The Department of Defense’s deployment of biometric and forensic capabilities is hindered by a lack of strategic plans for implementation and miscommunication across the armed forces on how to develop key tools needed to gather evidence and data on combatants, according to a Government Accountability Office (GAO) report released Monday.

The GAO conducted a performance audit on the DoD’s use of biometric and forensic tools between June 2016 and August 2017. The report found the department is missing a forensic capabilities strategy plan and had yet to choose a specific office to develop a plan needed to address acquisition management challenges.pentagon_defensewatch

DoD officials also reported that the Army failed to follow through on the department’s acquisition protocols for developing biometric capabilities, leading to possible higher spending on less viable capabilities.

In its report, the GAO recommends the DoD update its biometric enterprise strategic plan, fix the management and oversight of the biometric acquisition process, establish a more geographically dispersed back-up capability for its biometric data and address the lack of a forensic capability strategic plan.

“During continued military operations in Iraq and Afghanistan, U.S. forces have faced an adversary that is often indistinguishable from innocent civilians in the general population. The Department of Defense (DOD) has relied on biometric and forensic capabilities to identify, target, and disrupt enemy combatants and terrorists in these countries and worldwide,” the GAO writes.

The DoD has utilized biometric and forensic tools in the capturing or killing of 1,700 enemy combatants since 2008 and have successfully denied 92,000 adversaries access to military bases, according the report.

Biometric capabilities are used to identify individuals based on accumulated anatomical, physiological and behavioral data, including fingerprints, eye scans and voice recognition. Forensic capabilities analyze DNA and latent fingerprint evidence to determine the locations of possible adversaries in relation to past events or previously identified suspects.

Much of the report’s focus is on addressing the vulnerabilities presented by a lack of geographical dispersement for back-up data sites of the the DoD Automated Biometric Information System (DoD ABIS), the department’s system for storing biometric data on non-U.S. citizens.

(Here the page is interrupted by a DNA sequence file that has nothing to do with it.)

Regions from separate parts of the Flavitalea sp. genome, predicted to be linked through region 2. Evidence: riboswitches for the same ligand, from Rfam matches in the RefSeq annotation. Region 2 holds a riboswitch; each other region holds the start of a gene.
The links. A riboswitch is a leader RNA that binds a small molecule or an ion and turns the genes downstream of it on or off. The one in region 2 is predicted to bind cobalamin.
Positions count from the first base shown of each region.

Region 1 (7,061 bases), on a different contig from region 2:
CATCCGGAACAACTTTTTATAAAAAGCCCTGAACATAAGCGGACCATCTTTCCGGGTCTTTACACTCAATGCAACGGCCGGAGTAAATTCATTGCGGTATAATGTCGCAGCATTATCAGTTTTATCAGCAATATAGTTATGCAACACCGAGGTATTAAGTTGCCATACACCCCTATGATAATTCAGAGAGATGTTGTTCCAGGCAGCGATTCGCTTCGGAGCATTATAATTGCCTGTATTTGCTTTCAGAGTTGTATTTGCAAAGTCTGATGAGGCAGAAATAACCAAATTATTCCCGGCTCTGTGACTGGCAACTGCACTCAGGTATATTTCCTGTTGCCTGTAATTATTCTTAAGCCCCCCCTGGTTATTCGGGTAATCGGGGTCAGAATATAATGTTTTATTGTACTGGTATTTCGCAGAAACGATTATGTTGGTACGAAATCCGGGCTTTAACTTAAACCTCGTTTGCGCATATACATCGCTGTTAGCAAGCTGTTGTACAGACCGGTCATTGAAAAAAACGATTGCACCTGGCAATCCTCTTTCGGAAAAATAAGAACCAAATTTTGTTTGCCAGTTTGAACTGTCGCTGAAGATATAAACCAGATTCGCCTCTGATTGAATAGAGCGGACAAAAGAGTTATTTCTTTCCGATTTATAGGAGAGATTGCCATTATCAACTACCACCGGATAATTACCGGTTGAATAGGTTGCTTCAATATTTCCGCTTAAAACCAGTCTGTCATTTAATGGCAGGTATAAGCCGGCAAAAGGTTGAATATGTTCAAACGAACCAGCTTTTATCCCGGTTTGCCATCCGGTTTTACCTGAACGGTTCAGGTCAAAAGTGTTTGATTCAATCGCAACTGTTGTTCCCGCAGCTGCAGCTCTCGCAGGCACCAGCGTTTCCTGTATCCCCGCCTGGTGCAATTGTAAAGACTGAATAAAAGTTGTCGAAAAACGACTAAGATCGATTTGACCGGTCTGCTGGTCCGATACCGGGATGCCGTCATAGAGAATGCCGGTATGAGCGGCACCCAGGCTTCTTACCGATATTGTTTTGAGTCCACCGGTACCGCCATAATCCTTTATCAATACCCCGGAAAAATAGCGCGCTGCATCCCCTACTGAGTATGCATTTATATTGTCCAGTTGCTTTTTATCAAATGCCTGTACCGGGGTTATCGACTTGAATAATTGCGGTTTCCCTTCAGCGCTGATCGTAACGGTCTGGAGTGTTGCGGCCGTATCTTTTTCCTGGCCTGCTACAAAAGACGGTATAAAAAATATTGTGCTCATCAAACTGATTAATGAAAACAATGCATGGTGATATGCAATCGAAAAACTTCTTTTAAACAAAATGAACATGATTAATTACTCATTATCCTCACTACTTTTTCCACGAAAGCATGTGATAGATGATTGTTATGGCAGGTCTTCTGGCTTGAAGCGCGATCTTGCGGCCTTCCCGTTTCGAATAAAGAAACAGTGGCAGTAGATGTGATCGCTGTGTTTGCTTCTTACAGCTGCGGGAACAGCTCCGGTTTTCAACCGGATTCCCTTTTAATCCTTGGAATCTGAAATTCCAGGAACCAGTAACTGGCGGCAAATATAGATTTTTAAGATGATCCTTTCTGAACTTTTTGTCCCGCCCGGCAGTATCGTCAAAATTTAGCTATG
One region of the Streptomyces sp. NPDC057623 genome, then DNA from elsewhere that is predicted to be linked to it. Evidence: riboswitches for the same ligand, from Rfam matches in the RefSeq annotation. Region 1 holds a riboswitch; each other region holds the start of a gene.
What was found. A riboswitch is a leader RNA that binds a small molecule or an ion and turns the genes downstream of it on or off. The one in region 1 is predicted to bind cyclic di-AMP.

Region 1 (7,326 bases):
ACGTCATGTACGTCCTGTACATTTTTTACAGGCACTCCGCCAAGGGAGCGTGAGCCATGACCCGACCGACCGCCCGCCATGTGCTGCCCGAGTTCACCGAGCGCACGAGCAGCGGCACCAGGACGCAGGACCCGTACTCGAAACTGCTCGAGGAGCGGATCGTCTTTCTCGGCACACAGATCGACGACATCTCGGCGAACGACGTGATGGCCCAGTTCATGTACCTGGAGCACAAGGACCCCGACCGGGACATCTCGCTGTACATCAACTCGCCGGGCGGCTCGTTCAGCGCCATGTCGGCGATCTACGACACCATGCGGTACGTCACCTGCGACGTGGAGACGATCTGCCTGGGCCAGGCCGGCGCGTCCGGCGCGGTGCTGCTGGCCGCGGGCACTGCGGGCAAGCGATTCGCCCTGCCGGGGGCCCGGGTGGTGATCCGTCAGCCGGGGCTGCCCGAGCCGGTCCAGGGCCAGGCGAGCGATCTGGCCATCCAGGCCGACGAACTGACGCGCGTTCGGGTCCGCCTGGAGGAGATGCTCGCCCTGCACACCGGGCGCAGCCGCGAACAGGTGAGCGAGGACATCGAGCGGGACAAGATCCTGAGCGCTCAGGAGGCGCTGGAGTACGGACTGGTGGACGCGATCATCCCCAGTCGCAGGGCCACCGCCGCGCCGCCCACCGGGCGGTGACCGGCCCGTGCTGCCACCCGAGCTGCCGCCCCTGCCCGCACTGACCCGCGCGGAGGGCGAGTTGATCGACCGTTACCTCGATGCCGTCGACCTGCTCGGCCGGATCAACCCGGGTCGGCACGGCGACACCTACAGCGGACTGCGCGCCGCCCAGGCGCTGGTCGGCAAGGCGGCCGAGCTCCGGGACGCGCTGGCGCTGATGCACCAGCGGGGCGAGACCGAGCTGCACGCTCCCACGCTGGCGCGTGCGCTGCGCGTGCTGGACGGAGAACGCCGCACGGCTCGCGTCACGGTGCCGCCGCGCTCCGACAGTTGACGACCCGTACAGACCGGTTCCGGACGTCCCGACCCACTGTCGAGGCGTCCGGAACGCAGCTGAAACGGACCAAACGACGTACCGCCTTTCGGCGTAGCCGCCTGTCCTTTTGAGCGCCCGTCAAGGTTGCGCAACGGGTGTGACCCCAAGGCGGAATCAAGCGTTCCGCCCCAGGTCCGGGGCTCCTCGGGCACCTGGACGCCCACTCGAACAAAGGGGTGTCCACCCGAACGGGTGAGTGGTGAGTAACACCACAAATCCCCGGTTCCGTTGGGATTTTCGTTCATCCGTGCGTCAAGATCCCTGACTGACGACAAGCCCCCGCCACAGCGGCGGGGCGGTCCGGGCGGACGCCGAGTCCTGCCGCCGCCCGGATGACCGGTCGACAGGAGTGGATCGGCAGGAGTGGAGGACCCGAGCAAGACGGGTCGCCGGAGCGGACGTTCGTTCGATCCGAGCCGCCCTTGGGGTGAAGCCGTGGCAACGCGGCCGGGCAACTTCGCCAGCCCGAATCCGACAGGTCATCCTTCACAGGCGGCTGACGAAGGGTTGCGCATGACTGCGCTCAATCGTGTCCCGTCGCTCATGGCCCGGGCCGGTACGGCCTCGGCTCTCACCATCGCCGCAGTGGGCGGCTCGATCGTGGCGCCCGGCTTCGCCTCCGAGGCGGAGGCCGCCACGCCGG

“According to officials from across the biometric enterprise, U.S. forces rely on DOD ABIS to store and match biometric and latent fingerprint information. Without a geographically dispersed back-up, there is increased risk that if DOD ABIS were unavailable for unexpected and extended periods, U.S. forces would be unable to receive timely match/no-match information to identify enemy combatants and terrorists,” the report says. “DOD ABIS has a partial back-up system that is located less than 20 miles away from its primary site in West Virginia, thereby making it vulnerable to many of the same natural and man-made disasters to which the primary site is vulnerable. According to the National Institute of Standards and Technology, mission-critical information systems, such as DOD ABIS, should have a back-up capability located in a geographic area that is unlikely to be affected by the same hazards as the primary site.”

The DoD must also meet challenges in hiring the and retaining the personnel needed to maintain the DoD ABIS in order to avoid further operational risks.

The DoD ABIS is also used with the Navy’s Identification and Screening Information System, the Special Operation Forces Exploitation, and the Army’s Near Real Time Identity Operations to transmit sensitive biometric data to from the various networks.

Leidos [LDOS) in late June won a potential five-year $133 million contract to provide support to the DoD ABIS version 1.2 and to develop a service life extension to version 1.3. Northrop Grumman [NOC] was incumbent on the DoD ABIS contract.